Many body builders and weight lifters are overly concerned about what they eat and what food supplements they take. If you want to grow larger and stronger muscles, you should concentrate on lifting  weights, but you can help muscles grow larger by understanding how what you eat affects how you recover from hard exercise. Just exercising will not make you strong and it will not help you to grow large muscles. If the amount of time spent exercising was what made you strong, marathon runners would have the largest muscles. The only stimulus to make muscles larger and stronger is to stretch them while they contract. When you lift a heavy weight, your muscles start to stretch before they start to contract. This tears the muscle and causes soreness on the next day and beyond. If you rest and let the muscle heal, it will be stronger than before you stretched it lifting weights.

The training principle of stress-and-recover is so strong that you can enlarge a muscle by lifting weights even if you are fasting, losing weight and all your other muscles are getting smaller. In one study, obese, un-athletic women were instructed to restrict food and lift weights. They averaged a weight loss of more than 35 pounds in three months and gained a lot of muscle.

Training for sports is done by taking a hard workout and then having sore muscles on the next day. Then you take easy workouts or you take off until the muscle soreness disappears. You improve by taking hard workouts and your muscles grow and heal while you recover on your easy days. Of course, if you could recover faster from a hard workout, you could do more work and be a better athlete. Scientists have known for years that you recover faster by eating carbohydrates immediately after you finish your hard workout (2). Other studies show that eating extra protein on the day that you take hard workouts helps you recover even faster. Eating extra protein reduces muscle damage during hard exercise (3). Eating carbohydrates along with a protein building block called leucine helps you to recover even faster (4).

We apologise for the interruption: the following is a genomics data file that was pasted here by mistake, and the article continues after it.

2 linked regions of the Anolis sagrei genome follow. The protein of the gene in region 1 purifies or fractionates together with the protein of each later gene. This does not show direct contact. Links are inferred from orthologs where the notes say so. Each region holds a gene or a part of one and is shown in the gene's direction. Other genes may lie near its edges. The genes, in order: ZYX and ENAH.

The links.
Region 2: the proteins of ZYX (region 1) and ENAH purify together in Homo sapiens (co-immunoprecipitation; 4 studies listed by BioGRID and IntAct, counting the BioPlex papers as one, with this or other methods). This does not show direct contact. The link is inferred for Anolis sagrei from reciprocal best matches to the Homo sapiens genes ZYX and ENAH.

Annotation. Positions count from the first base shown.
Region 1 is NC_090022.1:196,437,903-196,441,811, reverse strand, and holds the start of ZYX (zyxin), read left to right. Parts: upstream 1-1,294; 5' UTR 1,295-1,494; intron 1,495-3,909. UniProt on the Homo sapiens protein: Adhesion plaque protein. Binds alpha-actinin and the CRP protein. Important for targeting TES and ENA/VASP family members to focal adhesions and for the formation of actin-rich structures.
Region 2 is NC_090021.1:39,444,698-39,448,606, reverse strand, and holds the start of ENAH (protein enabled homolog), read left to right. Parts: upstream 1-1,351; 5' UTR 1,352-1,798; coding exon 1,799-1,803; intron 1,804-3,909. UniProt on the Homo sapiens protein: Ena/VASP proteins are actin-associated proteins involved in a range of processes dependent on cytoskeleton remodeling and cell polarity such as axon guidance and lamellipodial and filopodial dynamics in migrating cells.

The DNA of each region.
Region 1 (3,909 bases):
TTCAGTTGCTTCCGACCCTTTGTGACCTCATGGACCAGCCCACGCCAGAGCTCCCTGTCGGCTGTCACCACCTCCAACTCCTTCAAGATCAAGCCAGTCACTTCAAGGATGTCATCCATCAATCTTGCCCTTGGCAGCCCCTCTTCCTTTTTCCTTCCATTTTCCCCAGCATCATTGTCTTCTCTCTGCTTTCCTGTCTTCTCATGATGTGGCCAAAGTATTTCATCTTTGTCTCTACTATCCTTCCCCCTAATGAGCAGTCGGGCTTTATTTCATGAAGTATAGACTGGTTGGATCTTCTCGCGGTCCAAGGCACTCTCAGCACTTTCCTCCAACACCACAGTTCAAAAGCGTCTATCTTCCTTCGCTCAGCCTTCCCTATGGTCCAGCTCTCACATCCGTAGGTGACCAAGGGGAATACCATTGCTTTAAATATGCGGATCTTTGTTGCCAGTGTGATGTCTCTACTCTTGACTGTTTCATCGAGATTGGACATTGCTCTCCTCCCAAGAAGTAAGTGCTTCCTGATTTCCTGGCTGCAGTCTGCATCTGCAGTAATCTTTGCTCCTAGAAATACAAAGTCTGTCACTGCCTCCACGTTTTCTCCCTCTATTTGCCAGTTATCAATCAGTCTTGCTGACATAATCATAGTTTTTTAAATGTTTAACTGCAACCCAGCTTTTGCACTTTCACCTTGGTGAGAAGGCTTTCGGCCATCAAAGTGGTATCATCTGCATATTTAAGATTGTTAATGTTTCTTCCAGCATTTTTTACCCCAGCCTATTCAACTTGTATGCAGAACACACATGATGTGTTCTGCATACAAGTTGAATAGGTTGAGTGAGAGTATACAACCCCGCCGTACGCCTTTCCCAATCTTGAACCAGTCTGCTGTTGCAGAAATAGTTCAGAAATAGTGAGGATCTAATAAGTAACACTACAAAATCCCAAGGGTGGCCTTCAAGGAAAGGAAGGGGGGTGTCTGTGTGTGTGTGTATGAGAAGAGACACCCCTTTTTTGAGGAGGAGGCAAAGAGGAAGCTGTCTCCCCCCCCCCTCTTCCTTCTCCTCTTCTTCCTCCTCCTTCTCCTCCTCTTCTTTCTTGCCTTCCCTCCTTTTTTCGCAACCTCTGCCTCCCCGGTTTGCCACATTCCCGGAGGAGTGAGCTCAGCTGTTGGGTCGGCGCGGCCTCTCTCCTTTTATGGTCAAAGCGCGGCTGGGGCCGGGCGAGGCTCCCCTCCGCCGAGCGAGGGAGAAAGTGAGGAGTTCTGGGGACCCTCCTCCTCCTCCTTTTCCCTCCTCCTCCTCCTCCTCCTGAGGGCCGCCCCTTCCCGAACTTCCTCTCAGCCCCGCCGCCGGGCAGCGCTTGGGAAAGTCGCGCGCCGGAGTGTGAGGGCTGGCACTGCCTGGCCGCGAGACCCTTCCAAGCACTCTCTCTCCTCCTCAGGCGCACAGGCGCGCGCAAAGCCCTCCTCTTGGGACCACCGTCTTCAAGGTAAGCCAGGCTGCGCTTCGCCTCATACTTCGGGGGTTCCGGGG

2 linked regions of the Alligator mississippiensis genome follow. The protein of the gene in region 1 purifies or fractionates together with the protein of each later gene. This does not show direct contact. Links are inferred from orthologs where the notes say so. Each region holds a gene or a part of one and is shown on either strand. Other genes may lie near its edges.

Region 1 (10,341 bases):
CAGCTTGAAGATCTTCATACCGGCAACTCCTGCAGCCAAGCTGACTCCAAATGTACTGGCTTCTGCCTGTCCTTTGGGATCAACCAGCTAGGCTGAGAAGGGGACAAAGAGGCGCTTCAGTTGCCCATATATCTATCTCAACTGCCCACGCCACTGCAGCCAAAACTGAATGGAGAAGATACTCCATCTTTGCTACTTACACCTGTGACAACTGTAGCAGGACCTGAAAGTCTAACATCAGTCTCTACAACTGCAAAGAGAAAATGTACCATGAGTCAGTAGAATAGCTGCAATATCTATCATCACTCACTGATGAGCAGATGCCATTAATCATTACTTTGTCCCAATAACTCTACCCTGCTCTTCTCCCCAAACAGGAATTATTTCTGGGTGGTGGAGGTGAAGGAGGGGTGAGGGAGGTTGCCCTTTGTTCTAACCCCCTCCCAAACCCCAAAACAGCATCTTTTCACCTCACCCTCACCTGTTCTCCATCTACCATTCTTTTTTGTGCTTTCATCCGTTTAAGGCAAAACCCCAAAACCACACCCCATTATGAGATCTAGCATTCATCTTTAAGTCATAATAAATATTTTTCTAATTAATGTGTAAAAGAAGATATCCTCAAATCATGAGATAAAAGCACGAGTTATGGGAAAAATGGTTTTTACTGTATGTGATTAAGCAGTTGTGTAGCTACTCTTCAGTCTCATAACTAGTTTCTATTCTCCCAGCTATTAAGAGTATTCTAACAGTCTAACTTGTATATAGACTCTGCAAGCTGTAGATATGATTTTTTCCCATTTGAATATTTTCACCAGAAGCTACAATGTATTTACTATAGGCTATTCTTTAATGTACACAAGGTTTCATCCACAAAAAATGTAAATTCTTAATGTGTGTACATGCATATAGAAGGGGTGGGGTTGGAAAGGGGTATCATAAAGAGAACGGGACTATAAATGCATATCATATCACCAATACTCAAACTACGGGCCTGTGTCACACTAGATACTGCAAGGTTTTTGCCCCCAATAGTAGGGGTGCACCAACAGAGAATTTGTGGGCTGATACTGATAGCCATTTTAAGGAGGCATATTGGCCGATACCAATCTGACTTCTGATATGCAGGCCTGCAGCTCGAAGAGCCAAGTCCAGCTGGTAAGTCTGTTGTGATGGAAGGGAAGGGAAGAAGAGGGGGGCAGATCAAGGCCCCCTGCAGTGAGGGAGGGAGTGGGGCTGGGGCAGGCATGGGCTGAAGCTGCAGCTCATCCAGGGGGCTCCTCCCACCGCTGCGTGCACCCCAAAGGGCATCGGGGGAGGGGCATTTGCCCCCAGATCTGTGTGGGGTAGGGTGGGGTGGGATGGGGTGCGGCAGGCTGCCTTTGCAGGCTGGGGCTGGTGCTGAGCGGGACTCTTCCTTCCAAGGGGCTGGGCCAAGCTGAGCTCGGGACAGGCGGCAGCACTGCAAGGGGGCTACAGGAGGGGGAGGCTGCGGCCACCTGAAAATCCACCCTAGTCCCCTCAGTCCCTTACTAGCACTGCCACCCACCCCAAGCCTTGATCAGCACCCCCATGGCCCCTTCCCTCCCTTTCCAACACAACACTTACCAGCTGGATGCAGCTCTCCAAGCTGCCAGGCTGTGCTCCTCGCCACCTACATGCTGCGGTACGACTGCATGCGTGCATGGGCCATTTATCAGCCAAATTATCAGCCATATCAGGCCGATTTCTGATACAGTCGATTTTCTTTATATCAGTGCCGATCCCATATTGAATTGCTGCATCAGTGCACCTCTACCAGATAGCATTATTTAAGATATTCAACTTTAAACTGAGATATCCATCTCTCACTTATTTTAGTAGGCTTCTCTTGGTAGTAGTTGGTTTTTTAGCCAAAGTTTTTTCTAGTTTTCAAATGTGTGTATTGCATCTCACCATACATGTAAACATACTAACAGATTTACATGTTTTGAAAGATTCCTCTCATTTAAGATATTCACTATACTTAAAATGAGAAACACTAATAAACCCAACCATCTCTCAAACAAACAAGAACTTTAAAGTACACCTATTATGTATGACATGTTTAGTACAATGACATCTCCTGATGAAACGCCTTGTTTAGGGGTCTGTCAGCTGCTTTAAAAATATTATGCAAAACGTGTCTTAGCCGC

Chronic muscle fatigue in athletes can be associated with low blood levels of amino acids, the building blocks of proteins (1). The sooner you eat protein after you finish your hard workout, the quicker you will recover. The benefits of eating protein soon after you lift weights does not apply just to elite athletes. A study from the University of Arkansas showed that eating protein helps older people grow large muscles when they also lift weights(5). Muscles are made primarily from protein building blocks called amino acids. Muscles heal from a hard workout when amino acids and other nutrients travel from your bloodstream into the muscles. Eating food, particularly protein, immediately after you finish your workout helps muscles heal faster. This study showed that men between the ages of 51 and 69 recovered faster and grew larger muscles when they ate meat than when they ate only dairy, fruits, vegetable, whole grains, beans, seeds and nuts.  However, any source of protein will be effective, such as seafood or beans plus whole grains.  You do not need to eat meat or take protein supplements to build muscle.  See How Protein Builds Muscles and Protein Supplements Don't Make You Stronger

1) JE Donnelly, T Sharp, J Houmard, MG Carlson, JO Hill, JE Whatley, RG Israel American Journal of Clinical Nutrition OCT 1993;58(4) .

2) KJ Kingsbury, L Kay, M Hjelm. Contrasting plasma free amino acid patterns in elite athletes: association with fatigue and infection. British Journal of Sports Medicine 32: 1 (MAR 1998):25-32.

3) Nancy Rodriquez. The Journal of Nutrition July, 1999.

4) Hayward R et al. Effects of dietary protein on enzyme activity follwoiing exercise-induced muscle injury. Med Sci Sprts Exerc. March, 1999. 31(3):414-420.

5) WW Campbell, ML Barton, D CyrCampbell, SL Davey, JL Beard, G Parise, WJ Evans. Effects of an omnivorous diet compared with a lactoovovegetarian diet on resistance-training-induced changes in body composition and skeletal muscle in older men. American Journal of Clinical Nutrition, 1999, Vol 70, Iss 6, pp 1032-1039.

Checked 9/9/18